Republican Sens. Bill Cassidy of Louisiana and Susan Collins of Maine propose a replacement for the Affordable Care Act that would keep many of the taxes in places and allow states to decide whether to retain Obamacare. (The Hill)
The US sent $221 million to the Palestinian Authority just hours before Barack Obama left office. (Associated Press)
A Lowell Sun editorial strongly backs Betsy DeVos for education secretary.
A WBUR poll indicates overwhelming support in Massachusetts for a constitutional amendment hiking taxes on millionaires. (MassLive) In the new issue of CommonWealth, Edward M. Murphy laid out why he opposes the proposed millionaire tax.
Six internet companies vie for $20 million in rural broadband grants. (MassLive)
For the first time in 20 years, Table Talk Pies is opening a retail store in Worcester. (MassLive)
What would a reworked NAFTA mean for the economy? (Boston Globe)
ABC Disposal, which operates on the South Coast and was forced to file for bankruptcy last year, has filed suit against its biggest creditor claiming the lender circumvented Massachusetts law capping interest by using an out-of-state bank and charging more than 50 percent a year in finance charges. (Standard-Times)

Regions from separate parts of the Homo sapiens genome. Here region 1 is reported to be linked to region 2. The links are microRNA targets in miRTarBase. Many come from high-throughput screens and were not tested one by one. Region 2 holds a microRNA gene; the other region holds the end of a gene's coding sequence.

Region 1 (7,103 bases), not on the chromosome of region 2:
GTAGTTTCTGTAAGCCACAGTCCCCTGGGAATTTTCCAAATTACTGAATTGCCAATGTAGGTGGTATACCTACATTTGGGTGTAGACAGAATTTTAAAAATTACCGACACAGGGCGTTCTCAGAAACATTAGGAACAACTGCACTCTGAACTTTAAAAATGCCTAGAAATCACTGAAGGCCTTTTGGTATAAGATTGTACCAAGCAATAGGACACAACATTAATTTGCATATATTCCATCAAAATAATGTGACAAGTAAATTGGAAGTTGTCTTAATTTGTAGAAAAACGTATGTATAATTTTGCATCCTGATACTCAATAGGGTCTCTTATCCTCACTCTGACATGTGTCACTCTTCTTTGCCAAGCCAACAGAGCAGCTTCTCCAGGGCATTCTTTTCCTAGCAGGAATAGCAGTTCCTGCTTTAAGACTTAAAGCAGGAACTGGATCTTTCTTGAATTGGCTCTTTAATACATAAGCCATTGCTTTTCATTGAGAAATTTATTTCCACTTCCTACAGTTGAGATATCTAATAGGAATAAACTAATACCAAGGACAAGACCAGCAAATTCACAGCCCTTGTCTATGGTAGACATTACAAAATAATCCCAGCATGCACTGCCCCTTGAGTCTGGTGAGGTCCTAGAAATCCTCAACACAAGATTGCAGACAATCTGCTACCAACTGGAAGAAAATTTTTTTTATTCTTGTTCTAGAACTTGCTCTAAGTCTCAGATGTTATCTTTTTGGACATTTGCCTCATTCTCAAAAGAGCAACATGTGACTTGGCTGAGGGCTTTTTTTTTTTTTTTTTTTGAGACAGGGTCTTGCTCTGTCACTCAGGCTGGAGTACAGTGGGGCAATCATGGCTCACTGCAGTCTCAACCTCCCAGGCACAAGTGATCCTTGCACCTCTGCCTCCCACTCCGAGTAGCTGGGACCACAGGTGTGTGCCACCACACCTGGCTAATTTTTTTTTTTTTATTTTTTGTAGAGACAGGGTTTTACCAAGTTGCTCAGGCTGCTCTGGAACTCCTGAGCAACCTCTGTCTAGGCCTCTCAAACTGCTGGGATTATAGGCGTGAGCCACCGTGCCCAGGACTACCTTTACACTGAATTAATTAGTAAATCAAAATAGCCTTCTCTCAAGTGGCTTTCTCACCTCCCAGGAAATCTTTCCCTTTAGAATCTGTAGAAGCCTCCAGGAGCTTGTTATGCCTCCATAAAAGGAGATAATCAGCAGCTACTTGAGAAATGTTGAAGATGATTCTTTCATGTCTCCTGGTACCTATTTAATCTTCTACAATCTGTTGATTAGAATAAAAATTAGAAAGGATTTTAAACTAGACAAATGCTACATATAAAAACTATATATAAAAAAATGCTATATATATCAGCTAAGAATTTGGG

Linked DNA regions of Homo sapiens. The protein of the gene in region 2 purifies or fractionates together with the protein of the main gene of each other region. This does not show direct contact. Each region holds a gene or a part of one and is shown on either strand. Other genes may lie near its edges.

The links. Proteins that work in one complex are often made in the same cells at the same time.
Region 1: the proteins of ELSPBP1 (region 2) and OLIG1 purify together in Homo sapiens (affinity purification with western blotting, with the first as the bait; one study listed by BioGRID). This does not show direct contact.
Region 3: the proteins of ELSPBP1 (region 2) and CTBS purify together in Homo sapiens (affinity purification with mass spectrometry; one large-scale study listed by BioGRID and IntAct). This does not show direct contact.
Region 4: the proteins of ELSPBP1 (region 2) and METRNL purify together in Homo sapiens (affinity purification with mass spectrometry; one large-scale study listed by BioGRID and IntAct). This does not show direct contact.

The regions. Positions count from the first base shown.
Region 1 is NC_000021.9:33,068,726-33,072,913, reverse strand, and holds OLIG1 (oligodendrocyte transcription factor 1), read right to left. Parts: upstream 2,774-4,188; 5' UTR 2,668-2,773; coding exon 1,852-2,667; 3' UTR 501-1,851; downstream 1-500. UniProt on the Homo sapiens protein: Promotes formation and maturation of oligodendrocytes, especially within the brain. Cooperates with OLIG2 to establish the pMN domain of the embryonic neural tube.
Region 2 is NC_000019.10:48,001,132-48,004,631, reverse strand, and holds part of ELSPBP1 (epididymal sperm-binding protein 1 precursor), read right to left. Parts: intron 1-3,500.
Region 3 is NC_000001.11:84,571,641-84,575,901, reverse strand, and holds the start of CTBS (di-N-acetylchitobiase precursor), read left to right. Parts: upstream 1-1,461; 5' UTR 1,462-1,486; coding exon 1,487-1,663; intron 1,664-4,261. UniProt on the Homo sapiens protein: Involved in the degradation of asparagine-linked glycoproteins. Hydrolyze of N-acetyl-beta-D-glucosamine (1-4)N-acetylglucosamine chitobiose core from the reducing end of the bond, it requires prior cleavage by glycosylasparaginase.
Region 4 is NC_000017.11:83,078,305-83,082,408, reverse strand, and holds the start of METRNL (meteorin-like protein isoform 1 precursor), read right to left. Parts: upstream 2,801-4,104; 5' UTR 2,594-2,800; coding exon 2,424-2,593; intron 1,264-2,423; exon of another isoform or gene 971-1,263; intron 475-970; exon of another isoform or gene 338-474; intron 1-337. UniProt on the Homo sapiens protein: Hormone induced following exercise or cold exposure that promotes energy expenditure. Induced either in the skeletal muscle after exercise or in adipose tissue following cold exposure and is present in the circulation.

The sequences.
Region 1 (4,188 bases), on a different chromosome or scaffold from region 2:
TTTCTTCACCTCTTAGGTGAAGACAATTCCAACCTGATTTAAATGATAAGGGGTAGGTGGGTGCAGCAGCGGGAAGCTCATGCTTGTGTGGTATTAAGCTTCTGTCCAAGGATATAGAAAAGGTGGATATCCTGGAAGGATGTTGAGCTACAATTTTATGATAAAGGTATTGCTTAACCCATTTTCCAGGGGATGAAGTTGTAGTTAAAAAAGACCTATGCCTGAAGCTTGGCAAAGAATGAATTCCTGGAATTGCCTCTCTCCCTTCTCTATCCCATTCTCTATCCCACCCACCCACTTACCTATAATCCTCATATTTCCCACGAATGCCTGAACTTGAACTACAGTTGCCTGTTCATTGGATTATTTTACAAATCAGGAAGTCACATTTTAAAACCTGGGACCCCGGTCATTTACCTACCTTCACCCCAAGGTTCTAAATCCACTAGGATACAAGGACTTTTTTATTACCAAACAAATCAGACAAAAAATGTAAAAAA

Valedictorians from Worcester public schools talk about what motivated them and what could be done by administrators to encourage more academic excellence. (Telegram & Gazette)
The Dennis-Yarmouth School Committee approved a new regulation barring sex between students and staff members including teachers.(Cape Cod Times)
The state Group Insurance Commission, which oversees some $2 billion a year in health care spending for public employees and retirees, is pushing for big changes that would cap payments to the state’s highest cost health providers. (Boston Globe)
State transportation officials pat the MBTA on its back for the way it handled surging crowds for the Women’s March. (CommonWealth)
The T is building out its Green Line Extension team with employees and consultants. (CommonWealth)